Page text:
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  • The Oxford Handbook of Percy Bysshe Shelley ed. by Michael O’Neill and Anthony Howe
  • Christopher Stokes
The Oxford Handbook of Percy Bysshe Shelley. Edited by Michael O’Neill and Anthony Howe, with the assistance of Madeleine Callaghan. Oxford: Oxford University Press, 2013. Pp. 733. ISBN 9780199558360. $95.00.

To cite Percy Bysshe Shelley as ‘an intellectually and artistically multifaceted figure’ and to claim that ‘various Shelleys can be discerned at present’ – as Michael O’Neill does in his introduction to the Oxford Handbook – may seem a somewhat empty gesture. Which important poet is not multi-faceted? Yet, this is the Shelley who begged in incantation that the wind should ‘scatter, as from an unextinguished hearth / Ashes and sparks, my words among mankind’. How can one recollect these words? There is indeed a particularly Shelleyan multiplicity, mutability and mobility that runs through his oeuvre. His voice, as O’Neill’s later essay on the slipperiness of pronouns argues, is not tied to a dominant poetical ‘I’, but speaks from a set of texts far larger and arguably more diverse than, say, Keats. We are used to narratives of apostasy from commitment to disengagement centred on Shelley’s forbears, but Shelley could somehow be both radically political and radically apolitical at the same time (Arnold’s Shelley versus Chartist Shelley, for instance). And, as the tropes of ash and spark suggest, Shelley’s words are frequently at least threefold: rooted in their historical present, often in an ethically intense and politically critical present, but also echoing with the ghosts of the past (particularly the classical past) and hurtling towards a horizon of future potentiality. With more and more Shelley material finally becoming accessible (see, for instance, Alan Weinberg and Timothy Webb’s 2009 Unfamiliar Shelley collection), the task of encompassing Shelley and pouring him into a single mould is, if anything, increasingly difficult.

Written using a larger complement of critics than the (broadly) rival Cambridge Companion series, O’Neill and Anthony Howe have an enviable range of contributors to achieve the dual task of presenting the reader with some coherent overview of Shelley and yet also respecting the multiplicity which may inhere in even his smallest units (a lyric, a line, a word). Such a task begins with a series of incisive biographical chapters, including one by Nora Crook engaging with the difficult matter of Shelley’s relationships with women, and Stephen Behrendt’s valuably concrete account of Shelley, his publishers and print culture. Part II turns to prose (and through prose, ideas and philosophies) and the best of these essays lay out convincing précis whilst also complicating basic narratives. Thus, for example, Michael Scrivener acknowledges the centrality of anarchism to Shelley’s political thought whilst also attesting to currents of civic republicanism and Whiggism. Similarly, Anthony Howe discusses the oft-evoked shift from materialism to scepticism, but argues ultimately that a more accurate interpretation is of a transition from systematicity to a more poetically and linguistically engaged philosophy. One of the most impressive pieces in this section is Paul Hamilton’s theorisation of ‘restricted’ and ‘unrestricted’ poetry (terms taken, of course, from The Defence of Poetry) whereby poetry in the latter sense must break its own bounds, move beyond itself, and become something else. Nuanced and persuasive, it continues a strand of thinking that Hamilton has pursued in books like Metaromanticism (2003) and Coleridge and German Philosophy (2007).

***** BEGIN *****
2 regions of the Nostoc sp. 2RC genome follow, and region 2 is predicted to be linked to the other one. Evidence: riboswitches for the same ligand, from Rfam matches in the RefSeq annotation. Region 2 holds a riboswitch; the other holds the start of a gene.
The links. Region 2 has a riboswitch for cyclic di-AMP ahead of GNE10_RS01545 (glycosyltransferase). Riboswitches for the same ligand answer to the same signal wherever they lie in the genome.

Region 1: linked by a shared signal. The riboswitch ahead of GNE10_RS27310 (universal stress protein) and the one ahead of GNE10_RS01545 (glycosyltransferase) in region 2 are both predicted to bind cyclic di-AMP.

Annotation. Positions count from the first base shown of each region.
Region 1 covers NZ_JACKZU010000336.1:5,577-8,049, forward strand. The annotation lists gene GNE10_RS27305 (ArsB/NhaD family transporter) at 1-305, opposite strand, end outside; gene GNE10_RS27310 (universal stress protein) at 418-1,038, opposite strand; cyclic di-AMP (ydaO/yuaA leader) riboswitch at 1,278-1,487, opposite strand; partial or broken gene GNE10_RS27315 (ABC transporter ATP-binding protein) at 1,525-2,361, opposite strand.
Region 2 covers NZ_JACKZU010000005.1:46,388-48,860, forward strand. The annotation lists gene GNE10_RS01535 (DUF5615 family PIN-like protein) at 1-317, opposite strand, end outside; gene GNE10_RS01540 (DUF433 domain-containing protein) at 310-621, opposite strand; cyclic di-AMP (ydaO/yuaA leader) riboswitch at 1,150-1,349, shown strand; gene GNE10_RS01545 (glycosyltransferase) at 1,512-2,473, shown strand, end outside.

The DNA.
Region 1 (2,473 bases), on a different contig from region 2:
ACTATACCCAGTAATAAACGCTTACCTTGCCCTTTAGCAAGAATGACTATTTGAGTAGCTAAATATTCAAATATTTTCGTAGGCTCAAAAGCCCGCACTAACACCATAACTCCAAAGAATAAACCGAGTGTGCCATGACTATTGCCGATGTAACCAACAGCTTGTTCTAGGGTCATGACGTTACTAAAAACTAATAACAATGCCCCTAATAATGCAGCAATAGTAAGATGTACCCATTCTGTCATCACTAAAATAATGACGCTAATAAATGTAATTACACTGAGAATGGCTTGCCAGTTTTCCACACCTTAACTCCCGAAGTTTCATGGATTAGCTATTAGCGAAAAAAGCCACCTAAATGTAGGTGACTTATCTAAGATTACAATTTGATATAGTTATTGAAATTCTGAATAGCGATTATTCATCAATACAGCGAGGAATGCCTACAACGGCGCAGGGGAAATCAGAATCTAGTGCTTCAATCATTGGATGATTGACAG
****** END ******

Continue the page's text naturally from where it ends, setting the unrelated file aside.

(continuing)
The poetry is then tackled in twelve essays that move from the draft notebooks to the late poems, using a combined chronological and generic approach. Although this organisation is similar to other volumes in the series, there is definitely a formalist impulse running through this central section, which headings like ‘lyrical drama’ and ‘sonnets and odes’ reinforce. Intertextual and linguistic concerns are repeatedly foregrounded, albeit a language often strange and uncertain, marked by a capacity to dissolve itself and languages around it. From Jerrold [End Page 202] Hogle’s reading of the visionary as the unfixing of sources, traditions and modes to Anthony Howe’s reading of familiar modes (popular, epistolary and dialogic styles) always uncannily out of synchronisation with themselves, this imprint is carried through much of this...


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